An oft heard criticism of Pakistani bowlers is centred around their inability to plan their attack against batsmen. At times, they have appeared devoid of ideas when bowling to even less experienced batsmen and this is an area which Rao Iftikhar feels can be improved upon with some careful planning stating that “I would urge the Pakistani pace bowlers to prepare better for the opposition batsmen’s strengths and weaknesses as at times I feel that there is a lack of planning from them. They need to be smarter than what they are as I feel they are being too predictable with their length and the field settings. From the field settings, opposition batsmen are quickly working out where the Pakistani pace bowlers are going to bowl and that is making life easier for the batsmen and tough for the bowlers. If you become predictable as a bowler then you are asking for trouble. You have no margin for error and therefore you cannot be predictable or the pressure just increases.”

With the eyes of the cricketing world firmly on ICC World Cup 2015 to be held in Australia and New Zealand, it is no surprise that Pakistan’s defeat at the hands of Sri Lanka has resulted in serious concerns regarding the team as serious contenders for the mega event. This is a concern shared by Rao Iftikhar, where he feels that the onus will be on Pakistan batting to provide the totals which the bowling attack should be able to defend with ease on pitches which should normally aid bowlers.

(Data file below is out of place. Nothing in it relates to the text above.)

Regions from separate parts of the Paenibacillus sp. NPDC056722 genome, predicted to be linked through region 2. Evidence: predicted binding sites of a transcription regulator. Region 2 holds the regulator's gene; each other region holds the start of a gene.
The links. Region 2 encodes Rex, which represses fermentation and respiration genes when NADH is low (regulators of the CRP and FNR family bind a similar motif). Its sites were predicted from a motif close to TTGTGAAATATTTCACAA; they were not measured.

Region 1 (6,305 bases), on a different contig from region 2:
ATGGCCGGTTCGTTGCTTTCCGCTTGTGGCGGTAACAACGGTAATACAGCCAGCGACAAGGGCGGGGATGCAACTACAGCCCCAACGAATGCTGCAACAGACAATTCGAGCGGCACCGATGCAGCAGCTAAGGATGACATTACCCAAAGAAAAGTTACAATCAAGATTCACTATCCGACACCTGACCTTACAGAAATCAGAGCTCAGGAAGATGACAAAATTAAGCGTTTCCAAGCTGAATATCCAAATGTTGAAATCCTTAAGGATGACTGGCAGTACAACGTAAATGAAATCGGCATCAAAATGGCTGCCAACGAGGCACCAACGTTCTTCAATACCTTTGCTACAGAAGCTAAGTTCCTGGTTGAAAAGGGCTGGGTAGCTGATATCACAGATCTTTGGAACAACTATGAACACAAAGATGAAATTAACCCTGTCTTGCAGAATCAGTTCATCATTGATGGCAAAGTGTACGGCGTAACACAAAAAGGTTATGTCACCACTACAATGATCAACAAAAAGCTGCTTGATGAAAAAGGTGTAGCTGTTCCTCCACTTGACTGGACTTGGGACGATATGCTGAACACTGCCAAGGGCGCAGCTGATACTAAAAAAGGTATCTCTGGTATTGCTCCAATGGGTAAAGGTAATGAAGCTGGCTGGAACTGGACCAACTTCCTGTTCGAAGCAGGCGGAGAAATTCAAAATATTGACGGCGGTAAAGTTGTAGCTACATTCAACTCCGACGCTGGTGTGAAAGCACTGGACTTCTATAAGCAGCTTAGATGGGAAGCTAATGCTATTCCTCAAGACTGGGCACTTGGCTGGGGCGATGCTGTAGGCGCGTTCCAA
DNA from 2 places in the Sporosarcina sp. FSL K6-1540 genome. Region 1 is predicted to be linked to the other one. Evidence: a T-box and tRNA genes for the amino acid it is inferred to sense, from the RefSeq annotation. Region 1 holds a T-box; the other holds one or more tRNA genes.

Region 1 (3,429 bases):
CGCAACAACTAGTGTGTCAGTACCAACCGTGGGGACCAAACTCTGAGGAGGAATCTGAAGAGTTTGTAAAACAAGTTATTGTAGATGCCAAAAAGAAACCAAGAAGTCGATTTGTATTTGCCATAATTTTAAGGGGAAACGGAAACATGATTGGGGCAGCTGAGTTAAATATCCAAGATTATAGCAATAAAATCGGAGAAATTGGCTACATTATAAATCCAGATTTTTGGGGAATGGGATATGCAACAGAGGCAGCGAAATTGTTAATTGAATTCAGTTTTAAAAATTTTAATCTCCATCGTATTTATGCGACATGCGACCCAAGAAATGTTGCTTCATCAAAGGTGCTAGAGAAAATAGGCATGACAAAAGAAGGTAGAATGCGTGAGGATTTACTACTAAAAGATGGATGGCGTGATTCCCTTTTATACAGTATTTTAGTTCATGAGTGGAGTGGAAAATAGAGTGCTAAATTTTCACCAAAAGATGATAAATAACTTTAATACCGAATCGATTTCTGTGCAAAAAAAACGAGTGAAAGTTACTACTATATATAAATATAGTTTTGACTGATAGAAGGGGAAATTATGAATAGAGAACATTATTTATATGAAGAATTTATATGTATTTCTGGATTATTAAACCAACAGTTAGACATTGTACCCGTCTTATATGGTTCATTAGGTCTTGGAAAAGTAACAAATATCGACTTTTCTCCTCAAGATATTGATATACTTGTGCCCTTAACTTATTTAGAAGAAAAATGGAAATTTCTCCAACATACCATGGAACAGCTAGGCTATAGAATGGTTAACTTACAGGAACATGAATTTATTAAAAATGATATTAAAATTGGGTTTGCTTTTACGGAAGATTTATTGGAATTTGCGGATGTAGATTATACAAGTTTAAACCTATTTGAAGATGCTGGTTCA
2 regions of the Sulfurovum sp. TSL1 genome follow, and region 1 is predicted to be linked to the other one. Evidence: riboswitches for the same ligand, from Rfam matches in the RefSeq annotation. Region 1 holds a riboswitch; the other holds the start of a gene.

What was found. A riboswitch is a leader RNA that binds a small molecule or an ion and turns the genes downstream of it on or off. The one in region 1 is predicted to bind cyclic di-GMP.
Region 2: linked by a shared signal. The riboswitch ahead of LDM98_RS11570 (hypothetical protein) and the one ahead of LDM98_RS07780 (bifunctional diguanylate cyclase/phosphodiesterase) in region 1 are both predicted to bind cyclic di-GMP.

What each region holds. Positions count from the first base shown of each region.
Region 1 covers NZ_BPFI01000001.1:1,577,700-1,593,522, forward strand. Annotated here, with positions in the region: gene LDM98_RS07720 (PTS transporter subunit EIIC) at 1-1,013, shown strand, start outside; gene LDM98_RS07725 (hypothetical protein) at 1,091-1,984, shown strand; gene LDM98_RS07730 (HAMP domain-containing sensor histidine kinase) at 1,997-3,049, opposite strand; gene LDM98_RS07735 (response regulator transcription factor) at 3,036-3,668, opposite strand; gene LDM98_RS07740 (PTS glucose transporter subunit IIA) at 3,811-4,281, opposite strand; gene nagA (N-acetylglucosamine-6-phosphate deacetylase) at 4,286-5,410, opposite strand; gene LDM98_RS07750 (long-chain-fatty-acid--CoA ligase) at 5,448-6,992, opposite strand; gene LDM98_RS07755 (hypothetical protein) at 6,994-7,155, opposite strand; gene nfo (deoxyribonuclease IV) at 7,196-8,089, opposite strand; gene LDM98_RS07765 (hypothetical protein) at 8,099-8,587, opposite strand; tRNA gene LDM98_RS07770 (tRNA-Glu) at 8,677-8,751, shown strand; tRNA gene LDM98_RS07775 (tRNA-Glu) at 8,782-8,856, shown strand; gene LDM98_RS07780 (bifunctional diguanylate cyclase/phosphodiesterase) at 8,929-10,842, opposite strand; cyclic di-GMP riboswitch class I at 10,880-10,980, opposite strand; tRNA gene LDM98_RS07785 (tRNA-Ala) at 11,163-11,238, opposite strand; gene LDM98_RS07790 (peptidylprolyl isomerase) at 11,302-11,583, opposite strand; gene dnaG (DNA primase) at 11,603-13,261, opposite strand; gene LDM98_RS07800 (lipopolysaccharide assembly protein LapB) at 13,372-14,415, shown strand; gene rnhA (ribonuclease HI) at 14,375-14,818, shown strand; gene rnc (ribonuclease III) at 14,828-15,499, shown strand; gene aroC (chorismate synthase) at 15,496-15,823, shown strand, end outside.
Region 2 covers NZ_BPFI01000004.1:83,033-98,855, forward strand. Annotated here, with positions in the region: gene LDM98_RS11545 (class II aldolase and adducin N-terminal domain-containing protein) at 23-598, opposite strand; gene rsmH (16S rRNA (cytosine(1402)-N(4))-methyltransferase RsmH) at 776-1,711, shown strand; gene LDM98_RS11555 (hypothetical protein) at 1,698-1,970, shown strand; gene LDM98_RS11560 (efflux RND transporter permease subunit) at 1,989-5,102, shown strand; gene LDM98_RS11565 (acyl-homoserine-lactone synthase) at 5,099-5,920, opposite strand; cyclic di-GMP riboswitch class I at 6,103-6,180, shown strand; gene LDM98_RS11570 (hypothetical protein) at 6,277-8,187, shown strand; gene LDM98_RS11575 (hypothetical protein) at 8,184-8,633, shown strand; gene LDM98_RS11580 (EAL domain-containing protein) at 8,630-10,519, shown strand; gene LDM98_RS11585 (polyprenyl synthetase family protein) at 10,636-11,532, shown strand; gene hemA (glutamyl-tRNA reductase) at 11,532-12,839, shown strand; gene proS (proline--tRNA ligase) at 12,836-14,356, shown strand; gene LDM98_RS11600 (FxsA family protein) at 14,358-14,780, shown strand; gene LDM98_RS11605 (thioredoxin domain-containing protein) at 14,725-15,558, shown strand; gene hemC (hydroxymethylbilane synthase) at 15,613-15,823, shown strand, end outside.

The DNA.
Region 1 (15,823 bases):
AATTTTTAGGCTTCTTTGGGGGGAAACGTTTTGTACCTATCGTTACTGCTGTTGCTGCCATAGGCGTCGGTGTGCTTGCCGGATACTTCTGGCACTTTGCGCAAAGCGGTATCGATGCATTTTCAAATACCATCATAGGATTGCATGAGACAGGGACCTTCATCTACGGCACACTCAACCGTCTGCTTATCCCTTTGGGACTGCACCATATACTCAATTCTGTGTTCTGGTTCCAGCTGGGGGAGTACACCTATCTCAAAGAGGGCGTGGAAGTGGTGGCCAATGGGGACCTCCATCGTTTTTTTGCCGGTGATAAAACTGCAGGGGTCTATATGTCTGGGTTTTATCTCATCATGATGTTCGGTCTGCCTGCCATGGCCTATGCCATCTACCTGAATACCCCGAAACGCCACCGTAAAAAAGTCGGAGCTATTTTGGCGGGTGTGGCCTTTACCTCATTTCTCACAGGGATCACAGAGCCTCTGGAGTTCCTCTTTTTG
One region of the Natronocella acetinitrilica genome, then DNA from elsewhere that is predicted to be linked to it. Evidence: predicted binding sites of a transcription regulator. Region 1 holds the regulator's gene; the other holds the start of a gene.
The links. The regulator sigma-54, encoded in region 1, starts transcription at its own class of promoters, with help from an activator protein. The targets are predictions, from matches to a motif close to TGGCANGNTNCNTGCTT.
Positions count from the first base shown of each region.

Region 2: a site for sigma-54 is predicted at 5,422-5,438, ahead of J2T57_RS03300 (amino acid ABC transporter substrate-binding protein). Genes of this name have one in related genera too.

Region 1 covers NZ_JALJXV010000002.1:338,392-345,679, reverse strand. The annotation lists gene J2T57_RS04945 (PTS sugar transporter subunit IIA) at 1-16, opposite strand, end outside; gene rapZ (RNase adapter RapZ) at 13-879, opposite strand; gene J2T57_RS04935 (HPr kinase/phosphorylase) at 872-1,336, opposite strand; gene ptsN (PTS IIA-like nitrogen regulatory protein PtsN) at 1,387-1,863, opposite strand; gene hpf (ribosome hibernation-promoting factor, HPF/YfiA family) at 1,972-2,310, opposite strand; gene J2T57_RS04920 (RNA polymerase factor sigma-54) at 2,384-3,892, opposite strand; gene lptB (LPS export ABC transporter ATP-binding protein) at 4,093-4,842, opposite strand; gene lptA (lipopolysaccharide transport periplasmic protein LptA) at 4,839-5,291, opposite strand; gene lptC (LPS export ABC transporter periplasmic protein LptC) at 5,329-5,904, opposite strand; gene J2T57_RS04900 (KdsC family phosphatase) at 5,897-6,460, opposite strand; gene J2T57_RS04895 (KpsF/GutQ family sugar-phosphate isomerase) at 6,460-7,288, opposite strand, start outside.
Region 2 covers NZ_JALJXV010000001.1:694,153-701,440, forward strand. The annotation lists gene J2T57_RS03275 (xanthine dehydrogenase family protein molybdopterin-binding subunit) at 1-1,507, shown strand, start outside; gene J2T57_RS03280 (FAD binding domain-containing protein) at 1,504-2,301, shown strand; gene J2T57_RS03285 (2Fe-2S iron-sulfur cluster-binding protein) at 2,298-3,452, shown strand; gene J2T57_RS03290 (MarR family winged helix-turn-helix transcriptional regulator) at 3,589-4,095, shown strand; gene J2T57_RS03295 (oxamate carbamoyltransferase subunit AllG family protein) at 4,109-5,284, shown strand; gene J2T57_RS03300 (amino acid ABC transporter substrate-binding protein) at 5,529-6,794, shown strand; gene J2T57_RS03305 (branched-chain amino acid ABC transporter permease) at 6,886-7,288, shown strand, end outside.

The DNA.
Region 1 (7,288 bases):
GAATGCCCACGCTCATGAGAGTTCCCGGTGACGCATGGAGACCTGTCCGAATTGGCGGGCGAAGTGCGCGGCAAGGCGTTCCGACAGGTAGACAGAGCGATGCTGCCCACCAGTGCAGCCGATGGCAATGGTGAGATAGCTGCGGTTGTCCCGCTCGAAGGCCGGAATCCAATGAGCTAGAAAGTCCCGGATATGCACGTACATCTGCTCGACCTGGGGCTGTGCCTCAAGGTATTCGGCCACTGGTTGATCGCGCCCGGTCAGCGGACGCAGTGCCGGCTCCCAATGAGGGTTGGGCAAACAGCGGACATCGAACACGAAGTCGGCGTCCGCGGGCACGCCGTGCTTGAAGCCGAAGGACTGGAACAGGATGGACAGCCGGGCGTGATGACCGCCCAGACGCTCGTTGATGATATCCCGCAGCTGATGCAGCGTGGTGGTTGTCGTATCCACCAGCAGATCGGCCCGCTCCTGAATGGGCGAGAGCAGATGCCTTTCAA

“I have no doubt though that our pace bowlers will be fine in Australia, but I worry about our batting line-up. The skill sets of the Pakistani pace bowlers will be ideal for conditions in Australia and New Zealand but our batsmen could have issues with the extra bounce. Our spinners will also be fine at the World Cup, but it’s just the batting that worries me and whether they can put the runs on the board for our bowlers to defend. Our batting as a unit is not up to the mark and unfortunately we rely upon individual performances instead of batting as a unit and building partnerships. The other problem with our batting is that we aren’t introducing any new faces to the line-up; it’s the same tried and tested players who we rotate.”

Fast bowler Gul’s steady decline in form due to fitness issues is a sad reality for Pakistan cricket. If fears that Gul may not be able to play in all three formats of the game turn out to be true, then his absence will cause a major impact on the development of younger bowlers in the team. This is a void that Rao Iftikhar feels will be difficult to fill as a guiding hand on the field is necessary to help bowlers — a role that the coach cannot fill during the course of the game.

“Umar Gul has been a fantastic servant for Pakistan cricket. Only he knows whether he is fit enough for all three formats and he is the person who should decide his fate. Gul’s bowling will be missed if he does stop playing Test cricket, but on top of that, his experience will be missed and his advice and guidance for the younger bowlers will also be sorely missed when he does call it a day in Tests. Pakistan’s pace bowling is inexperienced and lacks a figure-head, something that Gul has been for several years. A coach, even as experienced as Waqar Younis can only guide you but once you are on the field it’s down to you to perform and it’s your responsibility to ensure that all the advice and guidance you have received from the coach is put into action” stated Rao who is currently playing league cricket in Staffordshire, England.

(Amir Husain is Senior Editor at PakPassion.net. The above article is reproduced with permission from http://pakpassion.net/)